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Ouch: Humans Were Performing Brain Surgery 10,000 Years Ago

Our brains are a real mystery. Ignoring the "Terminal Man": era quandary of whether or not our brains are powerful enough to understand how they themselves work (yes, I'm name-checking Michael Crichton here...

by Derek Mead
May 9 2012, 4:36pm

Our brains are a real mystery. Ignoring the Terminal Man era quandary of whether or not our brains are powerful enough to understand how they themselves work (yes, I’m name-checking Michael Crichton here), what’s really absurd is that everything we do is controlled by a fragile blob of grey jelly. The thing is, our brains apparently aren’t all that frail, as evidenced by arcane ridiculousness like the story of Phineas Gage.

Okay, so this is cool, but I know you’re wondering what this brainy talk has to do with anything. Well, I just found out something absolutely astonishing: We oh-so-resourceful humans have been performing brain surgery — successfully, mind you — for up to 10,000 years. In fact, the act of cutting open the skull is likely the oldest surgical procedure humans have ever performed.

In a 2007 paper published in Italian medical journal ACTA Otorhinolaryngologica Italica, Dr. Giorgio Sperati undertakes the massive task of tracking craniotomies throughout history. According to Sperati, evidence suggests that craniotomies — surgeries involving removing a section of the skull in order to access the brain — were first being performed in the Neolithic Age, which lasted from 8000-5000 BC. (The paper was revealed to me today by Memorial Hermann hospital’s Twitter stream, where the first live-tweeting of a brain surgery happened today.)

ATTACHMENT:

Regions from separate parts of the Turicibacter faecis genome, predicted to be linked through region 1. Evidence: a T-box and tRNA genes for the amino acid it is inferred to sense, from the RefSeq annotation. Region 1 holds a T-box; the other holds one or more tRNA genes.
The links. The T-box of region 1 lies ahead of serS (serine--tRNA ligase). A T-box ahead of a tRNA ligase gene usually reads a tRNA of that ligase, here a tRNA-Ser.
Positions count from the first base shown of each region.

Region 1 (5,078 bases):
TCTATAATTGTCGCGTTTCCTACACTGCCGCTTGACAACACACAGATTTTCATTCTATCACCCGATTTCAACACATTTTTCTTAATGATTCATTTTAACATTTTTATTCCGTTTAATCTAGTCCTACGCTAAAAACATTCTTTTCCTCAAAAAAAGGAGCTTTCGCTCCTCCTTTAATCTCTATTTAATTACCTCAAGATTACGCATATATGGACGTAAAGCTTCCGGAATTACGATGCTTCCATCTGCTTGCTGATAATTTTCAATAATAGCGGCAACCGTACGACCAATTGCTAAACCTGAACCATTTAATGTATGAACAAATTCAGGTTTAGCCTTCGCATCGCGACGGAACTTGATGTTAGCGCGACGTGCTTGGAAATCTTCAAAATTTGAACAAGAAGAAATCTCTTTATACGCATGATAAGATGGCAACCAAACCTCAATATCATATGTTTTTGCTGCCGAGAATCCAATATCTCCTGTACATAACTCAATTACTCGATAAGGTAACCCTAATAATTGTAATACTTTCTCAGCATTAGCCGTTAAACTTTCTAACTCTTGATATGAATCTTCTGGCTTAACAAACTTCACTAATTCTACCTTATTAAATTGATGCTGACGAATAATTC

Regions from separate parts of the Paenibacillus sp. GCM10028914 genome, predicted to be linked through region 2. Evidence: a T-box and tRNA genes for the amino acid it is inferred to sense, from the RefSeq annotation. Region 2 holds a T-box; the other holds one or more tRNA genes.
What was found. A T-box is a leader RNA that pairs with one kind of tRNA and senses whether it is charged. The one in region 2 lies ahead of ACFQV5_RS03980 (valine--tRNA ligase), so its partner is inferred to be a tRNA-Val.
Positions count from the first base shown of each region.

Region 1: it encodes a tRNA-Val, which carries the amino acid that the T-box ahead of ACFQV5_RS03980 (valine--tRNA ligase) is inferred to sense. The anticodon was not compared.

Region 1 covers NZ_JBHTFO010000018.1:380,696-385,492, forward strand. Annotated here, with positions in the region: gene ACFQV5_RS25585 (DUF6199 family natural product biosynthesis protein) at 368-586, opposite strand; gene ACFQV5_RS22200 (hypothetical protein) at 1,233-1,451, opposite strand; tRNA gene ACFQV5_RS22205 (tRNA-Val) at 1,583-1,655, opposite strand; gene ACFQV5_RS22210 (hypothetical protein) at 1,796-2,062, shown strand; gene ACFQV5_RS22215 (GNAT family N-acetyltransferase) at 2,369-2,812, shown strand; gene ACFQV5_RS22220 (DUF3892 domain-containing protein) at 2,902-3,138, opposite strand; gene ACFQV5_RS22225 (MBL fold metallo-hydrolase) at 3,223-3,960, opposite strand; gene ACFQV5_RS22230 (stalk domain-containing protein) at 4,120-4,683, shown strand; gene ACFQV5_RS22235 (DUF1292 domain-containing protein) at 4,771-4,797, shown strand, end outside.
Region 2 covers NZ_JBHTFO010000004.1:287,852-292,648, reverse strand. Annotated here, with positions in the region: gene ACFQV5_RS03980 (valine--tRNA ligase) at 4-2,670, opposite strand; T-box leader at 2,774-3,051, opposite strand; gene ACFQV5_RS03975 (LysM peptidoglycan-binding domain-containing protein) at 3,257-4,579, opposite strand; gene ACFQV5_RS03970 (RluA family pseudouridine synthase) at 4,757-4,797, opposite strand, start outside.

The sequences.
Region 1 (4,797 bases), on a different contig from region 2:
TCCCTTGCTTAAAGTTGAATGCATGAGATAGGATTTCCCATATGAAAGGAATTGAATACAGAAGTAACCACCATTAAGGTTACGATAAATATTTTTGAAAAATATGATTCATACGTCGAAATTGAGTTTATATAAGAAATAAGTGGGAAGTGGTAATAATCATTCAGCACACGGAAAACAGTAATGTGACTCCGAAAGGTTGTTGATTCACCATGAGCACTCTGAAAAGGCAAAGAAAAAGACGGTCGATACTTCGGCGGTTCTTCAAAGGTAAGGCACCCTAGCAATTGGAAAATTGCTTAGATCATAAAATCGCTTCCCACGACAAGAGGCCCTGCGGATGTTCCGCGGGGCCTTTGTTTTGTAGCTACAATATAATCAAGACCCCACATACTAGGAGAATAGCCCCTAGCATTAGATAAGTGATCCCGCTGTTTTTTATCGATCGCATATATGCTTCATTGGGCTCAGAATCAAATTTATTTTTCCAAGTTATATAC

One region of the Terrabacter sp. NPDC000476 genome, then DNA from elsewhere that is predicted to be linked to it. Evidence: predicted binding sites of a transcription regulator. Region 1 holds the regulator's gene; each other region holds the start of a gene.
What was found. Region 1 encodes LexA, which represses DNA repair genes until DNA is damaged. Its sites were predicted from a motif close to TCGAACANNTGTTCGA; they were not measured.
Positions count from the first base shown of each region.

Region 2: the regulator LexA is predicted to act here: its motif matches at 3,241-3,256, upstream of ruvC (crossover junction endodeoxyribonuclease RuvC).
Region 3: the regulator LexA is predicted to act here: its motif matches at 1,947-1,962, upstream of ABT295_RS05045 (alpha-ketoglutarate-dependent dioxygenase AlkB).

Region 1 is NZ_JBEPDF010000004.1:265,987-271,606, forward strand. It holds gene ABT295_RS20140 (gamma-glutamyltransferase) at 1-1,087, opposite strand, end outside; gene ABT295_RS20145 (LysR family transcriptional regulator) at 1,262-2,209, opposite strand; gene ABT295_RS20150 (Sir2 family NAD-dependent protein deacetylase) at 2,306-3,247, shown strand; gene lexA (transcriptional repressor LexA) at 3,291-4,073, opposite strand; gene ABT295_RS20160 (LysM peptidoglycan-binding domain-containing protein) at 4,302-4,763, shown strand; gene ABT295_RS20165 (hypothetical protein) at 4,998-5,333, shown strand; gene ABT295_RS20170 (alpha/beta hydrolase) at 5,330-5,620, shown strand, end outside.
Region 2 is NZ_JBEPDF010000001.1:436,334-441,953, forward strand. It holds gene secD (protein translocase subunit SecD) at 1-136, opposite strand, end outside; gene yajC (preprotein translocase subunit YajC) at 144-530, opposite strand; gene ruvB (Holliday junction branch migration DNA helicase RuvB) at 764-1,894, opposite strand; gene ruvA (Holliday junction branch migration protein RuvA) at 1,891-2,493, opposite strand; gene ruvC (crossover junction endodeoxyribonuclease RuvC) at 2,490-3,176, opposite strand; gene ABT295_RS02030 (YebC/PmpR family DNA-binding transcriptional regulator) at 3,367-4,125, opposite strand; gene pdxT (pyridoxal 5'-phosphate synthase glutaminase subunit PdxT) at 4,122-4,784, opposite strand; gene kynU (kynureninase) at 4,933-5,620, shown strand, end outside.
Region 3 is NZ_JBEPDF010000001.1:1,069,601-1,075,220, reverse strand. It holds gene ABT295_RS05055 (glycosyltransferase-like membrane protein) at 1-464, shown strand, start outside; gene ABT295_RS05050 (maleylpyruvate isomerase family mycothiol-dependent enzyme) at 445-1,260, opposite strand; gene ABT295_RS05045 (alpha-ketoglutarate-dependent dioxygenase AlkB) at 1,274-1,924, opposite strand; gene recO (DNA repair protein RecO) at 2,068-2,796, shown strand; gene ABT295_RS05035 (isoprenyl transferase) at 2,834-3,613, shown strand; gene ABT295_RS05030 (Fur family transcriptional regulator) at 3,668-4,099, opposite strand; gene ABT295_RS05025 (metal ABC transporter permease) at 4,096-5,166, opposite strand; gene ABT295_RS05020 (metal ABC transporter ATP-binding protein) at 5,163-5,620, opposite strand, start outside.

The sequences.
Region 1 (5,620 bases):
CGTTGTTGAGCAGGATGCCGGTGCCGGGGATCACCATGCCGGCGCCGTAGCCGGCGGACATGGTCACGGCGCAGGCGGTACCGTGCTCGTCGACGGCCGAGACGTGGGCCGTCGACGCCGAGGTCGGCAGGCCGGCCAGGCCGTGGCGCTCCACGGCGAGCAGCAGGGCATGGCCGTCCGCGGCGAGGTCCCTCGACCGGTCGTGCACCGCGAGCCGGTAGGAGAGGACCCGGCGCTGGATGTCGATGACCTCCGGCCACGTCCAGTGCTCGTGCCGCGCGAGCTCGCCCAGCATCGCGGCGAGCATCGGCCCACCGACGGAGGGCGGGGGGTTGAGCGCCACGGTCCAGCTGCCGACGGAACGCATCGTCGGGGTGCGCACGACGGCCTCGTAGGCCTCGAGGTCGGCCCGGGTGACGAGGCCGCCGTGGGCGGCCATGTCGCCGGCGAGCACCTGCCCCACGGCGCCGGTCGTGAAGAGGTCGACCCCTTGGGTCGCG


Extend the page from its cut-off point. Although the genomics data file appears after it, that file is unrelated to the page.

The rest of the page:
Of course, such an incredible finding didn’t come about without contention. Medical historian Henry E. Sigerist wrote that prehistoric skulls with surgical perforation were found in France as early as 1685. But for nearly a hundred years those holes, which were mostly found in the parietal or occipital bones, were attributed to trauma, not surgery. It wasn’t until the late 1700s that anthropologists M. Prunières and Paul Broca suggested that the marks were the result of surgery, although they originally argued that such surgery was inspired by mystic, rather than medical, causes.

However, the procedure eventually was used for treatment purposes. Opening the skull can relieve brain pressure, which, according to Sperati, can “lead to an improvement in certain pre-existing neurological symptoms, such as headache, paresis, [and] convulsive states.” Whatever the original reason for cutting open skulls, these positive effects likely increased the surgery’s popularity. Sperati notes that nearly half of patients survived ancient craniotomies — and with evidence of regrown bone around the incisions on some skulls, some of those patients must have lived for years. That’s a stunning fact considering neolithic surgeons didn’t have operating rooms, antibiotics, anything resembling sterile conditions — or even metal tools.

Sperati thus delves into the nitty-gritty details: